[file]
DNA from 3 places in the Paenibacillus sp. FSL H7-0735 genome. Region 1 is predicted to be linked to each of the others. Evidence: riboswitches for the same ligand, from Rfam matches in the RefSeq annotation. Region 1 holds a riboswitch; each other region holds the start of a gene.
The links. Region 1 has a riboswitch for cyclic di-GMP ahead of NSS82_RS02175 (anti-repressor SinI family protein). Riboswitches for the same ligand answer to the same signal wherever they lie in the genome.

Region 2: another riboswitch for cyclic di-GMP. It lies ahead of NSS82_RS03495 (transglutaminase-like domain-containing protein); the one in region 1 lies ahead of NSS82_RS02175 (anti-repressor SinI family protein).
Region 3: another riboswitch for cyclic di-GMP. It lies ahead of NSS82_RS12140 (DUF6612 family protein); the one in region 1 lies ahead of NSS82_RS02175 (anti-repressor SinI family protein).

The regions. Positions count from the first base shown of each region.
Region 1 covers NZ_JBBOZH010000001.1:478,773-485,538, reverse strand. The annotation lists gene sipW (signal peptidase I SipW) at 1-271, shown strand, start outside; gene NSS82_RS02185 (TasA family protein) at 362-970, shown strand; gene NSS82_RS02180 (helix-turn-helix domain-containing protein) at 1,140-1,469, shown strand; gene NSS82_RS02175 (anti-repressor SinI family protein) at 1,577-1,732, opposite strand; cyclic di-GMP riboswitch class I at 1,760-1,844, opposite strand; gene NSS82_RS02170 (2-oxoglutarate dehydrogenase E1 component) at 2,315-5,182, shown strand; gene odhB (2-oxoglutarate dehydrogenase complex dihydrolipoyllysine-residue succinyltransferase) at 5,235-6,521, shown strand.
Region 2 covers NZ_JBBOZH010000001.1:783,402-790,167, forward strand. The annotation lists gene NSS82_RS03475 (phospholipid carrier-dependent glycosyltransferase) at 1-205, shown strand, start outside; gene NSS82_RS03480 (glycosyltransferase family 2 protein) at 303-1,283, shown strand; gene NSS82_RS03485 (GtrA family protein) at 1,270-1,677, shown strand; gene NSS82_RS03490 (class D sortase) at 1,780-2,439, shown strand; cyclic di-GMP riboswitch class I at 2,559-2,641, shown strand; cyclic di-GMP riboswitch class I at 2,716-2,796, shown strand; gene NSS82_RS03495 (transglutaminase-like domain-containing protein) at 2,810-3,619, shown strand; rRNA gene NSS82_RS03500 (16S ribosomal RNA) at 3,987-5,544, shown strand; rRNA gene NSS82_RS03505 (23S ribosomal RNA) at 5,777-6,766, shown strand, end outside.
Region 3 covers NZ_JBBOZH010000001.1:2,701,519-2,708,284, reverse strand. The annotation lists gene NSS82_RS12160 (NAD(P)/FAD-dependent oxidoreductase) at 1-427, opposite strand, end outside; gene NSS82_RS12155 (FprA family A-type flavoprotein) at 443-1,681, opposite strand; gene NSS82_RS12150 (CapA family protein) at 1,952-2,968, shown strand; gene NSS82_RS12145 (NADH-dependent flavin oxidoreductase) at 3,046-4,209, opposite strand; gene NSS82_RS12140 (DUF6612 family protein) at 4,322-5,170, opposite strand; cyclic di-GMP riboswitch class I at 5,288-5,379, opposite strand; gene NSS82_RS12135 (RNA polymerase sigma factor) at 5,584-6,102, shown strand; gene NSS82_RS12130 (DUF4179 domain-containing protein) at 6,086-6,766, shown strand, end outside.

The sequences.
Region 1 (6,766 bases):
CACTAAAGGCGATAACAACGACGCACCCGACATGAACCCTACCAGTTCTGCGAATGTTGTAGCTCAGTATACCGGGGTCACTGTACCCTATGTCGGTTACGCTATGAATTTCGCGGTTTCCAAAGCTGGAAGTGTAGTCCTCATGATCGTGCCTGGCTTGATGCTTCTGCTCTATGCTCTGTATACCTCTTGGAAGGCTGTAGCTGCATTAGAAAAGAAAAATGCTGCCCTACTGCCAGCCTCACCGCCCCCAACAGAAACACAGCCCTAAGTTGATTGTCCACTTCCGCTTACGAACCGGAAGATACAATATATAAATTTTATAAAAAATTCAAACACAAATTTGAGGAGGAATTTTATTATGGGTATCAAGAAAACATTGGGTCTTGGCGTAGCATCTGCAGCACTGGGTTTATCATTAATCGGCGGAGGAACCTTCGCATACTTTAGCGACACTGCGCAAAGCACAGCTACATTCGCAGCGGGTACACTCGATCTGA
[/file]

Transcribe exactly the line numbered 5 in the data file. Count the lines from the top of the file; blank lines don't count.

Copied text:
The regions. Positions count from the first base shown of each region.